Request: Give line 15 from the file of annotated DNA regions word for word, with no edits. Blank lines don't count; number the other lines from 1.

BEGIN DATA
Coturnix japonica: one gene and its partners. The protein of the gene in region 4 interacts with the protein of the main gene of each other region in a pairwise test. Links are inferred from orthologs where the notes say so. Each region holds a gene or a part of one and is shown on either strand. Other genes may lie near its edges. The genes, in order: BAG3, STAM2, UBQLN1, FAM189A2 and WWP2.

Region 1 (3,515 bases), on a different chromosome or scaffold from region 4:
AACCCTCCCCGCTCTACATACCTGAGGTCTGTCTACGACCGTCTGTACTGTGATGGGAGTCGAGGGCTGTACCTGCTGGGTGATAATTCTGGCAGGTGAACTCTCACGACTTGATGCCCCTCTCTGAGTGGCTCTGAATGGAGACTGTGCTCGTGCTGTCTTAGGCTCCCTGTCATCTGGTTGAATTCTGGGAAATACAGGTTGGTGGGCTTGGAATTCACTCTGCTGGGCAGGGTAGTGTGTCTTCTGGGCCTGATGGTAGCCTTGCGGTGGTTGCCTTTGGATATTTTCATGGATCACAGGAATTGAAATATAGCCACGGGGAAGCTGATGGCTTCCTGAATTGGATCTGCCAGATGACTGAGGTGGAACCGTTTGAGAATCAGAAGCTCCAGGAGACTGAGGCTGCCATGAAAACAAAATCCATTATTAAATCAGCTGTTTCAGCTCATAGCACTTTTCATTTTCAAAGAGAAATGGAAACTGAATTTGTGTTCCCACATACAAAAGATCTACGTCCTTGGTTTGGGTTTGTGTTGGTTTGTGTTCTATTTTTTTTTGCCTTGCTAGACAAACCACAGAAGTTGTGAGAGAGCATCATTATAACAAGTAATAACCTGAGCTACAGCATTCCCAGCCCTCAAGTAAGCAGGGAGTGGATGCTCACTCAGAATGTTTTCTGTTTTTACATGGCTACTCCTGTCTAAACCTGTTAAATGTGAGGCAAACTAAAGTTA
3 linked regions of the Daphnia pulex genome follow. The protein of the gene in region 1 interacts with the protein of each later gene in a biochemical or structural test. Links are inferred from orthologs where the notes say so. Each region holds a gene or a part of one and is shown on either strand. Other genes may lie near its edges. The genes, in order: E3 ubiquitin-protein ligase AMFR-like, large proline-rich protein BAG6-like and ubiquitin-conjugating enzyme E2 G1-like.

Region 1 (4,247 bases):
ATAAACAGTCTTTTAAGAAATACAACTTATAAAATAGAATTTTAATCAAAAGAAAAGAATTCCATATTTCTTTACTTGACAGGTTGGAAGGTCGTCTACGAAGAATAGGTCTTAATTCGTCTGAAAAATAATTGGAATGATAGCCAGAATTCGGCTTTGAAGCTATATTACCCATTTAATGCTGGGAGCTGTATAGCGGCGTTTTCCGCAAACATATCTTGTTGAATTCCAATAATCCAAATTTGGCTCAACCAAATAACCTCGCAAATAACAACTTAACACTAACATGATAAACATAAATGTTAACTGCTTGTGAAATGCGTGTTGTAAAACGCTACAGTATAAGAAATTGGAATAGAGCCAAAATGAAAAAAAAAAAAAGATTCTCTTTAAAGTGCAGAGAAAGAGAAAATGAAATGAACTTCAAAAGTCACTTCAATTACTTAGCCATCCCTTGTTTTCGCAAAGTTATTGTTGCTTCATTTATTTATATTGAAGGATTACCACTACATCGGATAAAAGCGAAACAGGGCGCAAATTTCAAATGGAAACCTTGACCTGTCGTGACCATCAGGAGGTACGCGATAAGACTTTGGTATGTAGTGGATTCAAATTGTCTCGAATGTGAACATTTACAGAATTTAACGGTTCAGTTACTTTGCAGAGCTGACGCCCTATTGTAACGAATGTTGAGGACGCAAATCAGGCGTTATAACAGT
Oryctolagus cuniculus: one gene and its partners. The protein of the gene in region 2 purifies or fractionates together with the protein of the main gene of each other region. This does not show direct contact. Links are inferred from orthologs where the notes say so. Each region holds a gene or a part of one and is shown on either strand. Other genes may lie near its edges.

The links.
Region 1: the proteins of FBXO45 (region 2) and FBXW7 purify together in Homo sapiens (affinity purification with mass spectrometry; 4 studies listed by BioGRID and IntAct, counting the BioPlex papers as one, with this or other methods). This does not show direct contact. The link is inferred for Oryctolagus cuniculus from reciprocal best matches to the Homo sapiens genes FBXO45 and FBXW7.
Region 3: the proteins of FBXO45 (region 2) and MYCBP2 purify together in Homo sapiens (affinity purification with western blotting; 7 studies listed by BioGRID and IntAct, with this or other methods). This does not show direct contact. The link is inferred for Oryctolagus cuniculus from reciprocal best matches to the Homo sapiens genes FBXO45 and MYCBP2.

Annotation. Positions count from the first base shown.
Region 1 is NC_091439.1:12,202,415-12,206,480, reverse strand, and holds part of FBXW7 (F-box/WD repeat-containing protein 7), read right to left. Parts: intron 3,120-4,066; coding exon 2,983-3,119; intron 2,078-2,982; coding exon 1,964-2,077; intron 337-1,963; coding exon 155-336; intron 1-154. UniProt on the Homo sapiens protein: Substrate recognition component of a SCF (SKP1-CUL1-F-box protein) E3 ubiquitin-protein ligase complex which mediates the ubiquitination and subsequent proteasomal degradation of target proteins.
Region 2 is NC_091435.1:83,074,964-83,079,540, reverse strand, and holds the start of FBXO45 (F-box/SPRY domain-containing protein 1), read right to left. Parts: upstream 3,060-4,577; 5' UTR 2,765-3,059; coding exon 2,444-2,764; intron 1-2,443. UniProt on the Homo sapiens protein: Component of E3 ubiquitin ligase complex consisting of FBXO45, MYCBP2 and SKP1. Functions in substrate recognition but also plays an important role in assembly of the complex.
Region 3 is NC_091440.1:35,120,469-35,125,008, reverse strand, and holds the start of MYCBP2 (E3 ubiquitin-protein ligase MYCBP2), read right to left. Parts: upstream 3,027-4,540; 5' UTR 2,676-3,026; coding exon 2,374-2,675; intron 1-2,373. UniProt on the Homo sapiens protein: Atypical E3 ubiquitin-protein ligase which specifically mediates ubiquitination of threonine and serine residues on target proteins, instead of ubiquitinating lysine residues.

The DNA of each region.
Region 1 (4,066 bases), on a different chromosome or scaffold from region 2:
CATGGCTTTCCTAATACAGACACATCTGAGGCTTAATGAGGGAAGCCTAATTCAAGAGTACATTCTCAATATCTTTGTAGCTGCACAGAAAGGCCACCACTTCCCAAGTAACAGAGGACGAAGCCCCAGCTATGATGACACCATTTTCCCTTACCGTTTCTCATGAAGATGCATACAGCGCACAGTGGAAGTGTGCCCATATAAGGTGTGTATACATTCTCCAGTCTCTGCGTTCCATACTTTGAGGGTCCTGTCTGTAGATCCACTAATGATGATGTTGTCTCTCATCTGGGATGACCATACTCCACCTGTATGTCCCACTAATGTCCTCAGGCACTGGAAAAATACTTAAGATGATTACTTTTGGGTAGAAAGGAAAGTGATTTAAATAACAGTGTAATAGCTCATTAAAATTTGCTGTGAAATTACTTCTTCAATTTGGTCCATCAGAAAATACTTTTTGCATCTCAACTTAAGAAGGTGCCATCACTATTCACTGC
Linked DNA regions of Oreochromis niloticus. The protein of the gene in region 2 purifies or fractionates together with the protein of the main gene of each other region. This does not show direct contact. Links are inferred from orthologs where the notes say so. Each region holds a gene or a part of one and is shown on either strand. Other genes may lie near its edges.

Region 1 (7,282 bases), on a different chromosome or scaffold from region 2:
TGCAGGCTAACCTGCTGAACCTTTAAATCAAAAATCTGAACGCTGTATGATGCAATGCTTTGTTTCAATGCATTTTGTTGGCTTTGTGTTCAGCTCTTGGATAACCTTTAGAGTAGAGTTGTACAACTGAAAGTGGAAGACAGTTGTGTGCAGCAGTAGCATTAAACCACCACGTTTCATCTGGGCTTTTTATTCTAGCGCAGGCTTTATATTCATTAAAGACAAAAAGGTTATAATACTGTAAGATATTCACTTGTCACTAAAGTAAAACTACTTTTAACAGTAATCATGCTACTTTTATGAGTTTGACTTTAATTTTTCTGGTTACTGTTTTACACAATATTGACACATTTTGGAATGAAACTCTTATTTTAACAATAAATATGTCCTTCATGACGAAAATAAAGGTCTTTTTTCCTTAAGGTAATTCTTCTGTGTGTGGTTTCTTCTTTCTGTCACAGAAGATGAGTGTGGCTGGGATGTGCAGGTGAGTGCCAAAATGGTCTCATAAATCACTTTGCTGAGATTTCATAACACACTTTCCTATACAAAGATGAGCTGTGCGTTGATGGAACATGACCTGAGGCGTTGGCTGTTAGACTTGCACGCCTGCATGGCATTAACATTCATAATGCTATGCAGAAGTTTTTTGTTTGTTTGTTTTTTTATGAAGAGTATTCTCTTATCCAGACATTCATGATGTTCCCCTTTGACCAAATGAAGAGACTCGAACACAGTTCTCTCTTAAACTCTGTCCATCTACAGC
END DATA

The DNA of each region.